|Via:||Beverley, Market Weighton|
|Length:||37 miles (59.5 km)|
|Meets:||A63, A1105, A165, A1165, A1033, A1174, A164, A1035, A1034, A614, B1247, B1246, B1228, A64, A166, A1036|
|Old route now:||A1174, A59, B6265|
|Route outline (key)|
The A1079 is probably the most major Axxxx road of all. A full fat trunk road between York and Hull, it is the heavyweight champion of the Axxxx roads. At nearly 40 miles, it is one of the longest if not the longest of the Axxxx roads. Based entirely in Yorkshire, it is one of the region's main roads.
Hull - Beverley
The road starts at a Hamburger Junction on the A63 on the edge of Hull city centre. Reports from SABRE itself once said this was to be upgraded to a proper GSJ, but it doesn't look likely now. Anyway we start by heading north on an urban D2 through the middle of Hull. As we are in the city, it is quite slow going. We pass various hotels and shops before we come to our first classified road, the A1105 Anlaby Road. This road is closed for Hull's Lord Mayor's parade. Various local organisation run floats and all the money goes to charity.
After that, we pass Hull Paragon Station and the 'super station' called St Stephens. After that, we continue straight. Hull is one of Britain's flattest cities (London has quite a few hilly sections) so for Hull straight roads are easy as it is so flat.
After passing more of Hull City Centre, we arrive at the A165 junction. A major junction with traffic lights, this is because the A165 takes you to Hull Docks. It also takes you to Grand Union Street where a SABRE April Fools' joke stated it was numbered A10402 but it is really the A1165. We then continue on a typical urban road as we pass the various Victorian houses. A lot of them were rebuilt to the same style after heavy bombing in WWII, albeit with yellow brick instead of red brick as originally built. Hull was the penultimate city to have the evacuated children back (London was last) due to its docks.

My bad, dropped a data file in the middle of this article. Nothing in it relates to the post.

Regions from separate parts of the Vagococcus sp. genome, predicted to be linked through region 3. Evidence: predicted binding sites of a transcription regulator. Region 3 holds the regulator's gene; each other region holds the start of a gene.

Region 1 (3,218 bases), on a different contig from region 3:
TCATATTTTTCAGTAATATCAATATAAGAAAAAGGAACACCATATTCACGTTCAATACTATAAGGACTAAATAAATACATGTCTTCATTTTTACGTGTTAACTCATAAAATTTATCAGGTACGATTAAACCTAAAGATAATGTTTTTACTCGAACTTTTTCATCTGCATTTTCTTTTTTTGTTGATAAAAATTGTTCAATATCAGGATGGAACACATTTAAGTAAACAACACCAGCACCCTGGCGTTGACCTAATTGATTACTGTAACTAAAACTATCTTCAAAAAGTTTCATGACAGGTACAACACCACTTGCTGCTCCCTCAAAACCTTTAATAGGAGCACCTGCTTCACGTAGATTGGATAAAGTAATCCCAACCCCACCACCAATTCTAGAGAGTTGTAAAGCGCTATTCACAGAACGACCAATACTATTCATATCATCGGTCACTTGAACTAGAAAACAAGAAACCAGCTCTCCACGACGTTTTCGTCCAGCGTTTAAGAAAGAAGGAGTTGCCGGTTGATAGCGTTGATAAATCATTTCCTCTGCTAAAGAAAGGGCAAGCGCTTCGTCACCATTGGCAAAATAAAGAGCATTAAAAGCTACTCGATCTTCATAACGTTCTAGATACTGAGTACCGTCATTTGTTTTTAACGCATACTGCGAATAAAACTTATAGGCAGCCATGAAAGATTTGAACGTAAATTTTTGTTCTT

We soon pass Queens Road at traffic lights. This road leads towards Newland Avenue, a shopping road. Very soon afterwards, we go under a freight railway, which on the other side has a pub made out of one BR MKI coach cut in half and using the arches as the bar area. This side of the railway has more students as Hull is a University city. We then meet the A1165 and B1233 at a traffic-light-controlled junction. This junction has a pub and a Lidl, which was formerly a Jacksons food store (a Yorkshire speciality). It's open 24 hours a day so beer is available though out the night. This is also the road for the University of Hull. After that we continue on our way out of the city, passing more traffic lights and local roads before we come to the A1033 and A1174 at a roundabout. The A1033 takes you back into Hull to the docks. This roundabout is a TOTSO for the A1079, due to the Beverley Bypass, built in the late 1970s/early 1980s, which bypassed the very old town of Beverley. The old A1079 through Beverley is now unclassified, with the road south from there being the A1174.